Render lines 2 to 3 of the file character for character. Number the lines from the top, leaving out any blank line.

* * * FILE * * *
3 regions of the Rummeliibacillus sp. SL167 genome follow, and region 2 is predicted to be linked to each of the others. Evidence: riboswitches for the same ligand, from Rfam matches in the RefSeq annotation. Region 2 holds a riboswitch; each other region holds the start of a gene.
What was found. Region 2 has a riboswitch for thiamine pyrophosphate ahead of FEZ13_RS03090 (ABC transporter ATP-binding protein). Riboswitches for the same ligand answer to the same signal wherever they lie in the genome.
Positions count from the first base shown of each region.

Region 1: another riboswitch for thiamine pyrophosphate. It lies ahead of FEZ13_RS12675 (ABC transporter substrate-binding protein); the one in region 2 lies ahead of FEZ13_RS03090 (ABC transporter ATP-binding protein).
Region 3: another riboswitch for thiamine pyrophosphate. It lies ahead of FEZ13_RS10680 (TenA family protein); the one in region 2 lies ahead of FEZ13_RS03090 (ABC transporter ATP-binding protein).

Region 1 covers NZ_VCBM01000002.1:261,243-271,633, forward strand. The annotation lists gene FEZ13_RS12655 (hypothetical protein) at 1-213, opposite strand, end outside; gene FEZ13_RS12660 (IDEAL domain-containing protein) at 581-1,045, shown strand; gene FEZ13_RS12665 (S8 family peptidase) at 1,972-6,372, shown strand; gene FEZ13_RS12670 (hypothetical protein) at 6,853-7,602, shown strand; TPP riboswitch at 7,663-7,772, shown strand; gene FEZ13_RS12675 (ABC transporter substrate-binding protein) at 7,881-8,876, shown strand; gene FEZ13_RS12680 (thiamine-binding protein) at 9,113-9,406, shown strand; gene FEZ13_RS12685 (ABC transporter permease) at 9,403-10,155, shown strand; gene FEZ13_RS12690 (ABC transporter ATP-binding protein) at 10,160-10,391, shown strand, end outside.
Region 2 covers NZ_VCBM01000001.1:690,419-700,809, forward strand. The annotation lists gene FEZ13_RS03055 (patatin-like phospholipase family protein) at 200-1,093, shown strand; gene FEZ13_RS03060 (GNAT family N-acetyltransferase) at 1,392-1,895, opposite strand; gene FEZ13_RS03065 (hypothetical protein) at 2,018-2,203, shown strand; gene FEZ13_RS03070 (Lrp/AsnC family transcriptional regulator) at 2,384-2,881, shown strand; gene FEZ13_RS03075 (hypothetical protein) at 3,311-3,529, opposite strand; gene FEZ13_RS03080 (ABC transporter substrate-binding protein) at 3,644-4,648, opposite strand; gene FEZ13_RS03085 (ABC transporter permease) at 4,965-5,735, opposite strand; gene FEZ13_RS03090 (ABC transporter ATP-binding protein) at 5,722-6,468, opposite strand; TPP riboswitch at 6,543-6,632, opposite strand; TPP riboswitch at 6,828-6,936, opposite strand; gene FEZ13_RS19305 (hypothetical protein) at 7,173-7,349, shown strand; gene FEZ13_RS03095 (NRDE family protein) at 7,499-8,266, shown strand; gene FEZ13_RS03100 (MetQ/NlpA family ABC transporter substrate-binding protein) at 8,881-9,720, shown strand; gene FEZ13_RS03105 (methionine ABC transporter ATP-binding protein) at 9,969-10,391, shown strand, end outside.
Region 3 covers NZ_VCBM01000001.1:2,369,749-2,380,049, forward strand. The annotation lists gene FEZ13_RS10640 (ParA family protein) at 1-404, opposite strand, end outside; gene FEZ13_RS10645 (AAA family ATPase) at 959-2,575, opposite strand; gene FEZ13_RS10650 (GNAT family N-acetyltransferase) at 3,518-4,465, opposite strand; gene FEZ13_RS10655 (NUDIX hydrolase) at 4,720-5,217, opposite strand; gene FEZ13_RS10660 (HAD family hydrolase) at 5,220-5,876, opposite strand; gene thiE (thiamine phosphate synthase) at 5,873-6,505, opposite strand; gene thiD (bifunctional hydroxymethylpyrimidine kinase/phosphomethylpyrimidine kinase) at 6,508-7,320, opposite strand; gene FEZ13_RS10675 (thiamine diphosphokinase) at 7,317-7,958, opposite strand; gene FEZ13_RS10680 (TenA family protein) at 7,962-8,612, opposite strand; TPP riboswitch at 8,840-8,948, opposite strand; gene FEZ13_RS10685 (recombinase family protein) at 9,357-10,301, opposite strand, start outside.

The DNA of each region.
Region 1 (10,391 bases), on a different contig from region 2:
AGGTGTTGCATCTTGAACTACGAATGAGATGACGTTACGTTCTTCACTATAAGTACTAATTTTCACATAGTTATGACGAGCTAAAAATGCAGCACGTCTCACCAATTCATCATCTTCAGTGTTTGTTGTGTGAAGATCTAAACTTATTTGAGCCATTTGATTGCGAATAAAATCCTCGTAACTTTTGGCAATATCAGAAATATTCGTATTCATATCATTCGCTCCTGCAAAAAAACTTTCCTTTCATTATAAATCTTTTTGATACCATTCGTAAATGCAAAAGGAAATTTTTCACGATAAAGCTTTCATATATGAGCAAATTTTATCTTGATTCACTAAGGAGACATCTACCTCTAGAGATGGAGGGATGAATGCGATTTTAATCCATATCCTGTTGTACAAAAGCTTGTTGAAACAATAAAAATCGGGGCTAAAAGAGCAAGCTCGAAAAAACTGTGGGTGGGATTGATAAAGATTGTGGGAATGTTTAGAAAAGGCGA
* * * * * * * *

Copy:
What was found. Region 2 has a riboswitch for thiamine pyrophosphate ahead of FEZ13_RS03090 (ABC transporter ATP-binding protein). Riboswitches for the same ligand answer to the same signal wherever they lie in the genome.
Positions count from the first base shown of each region.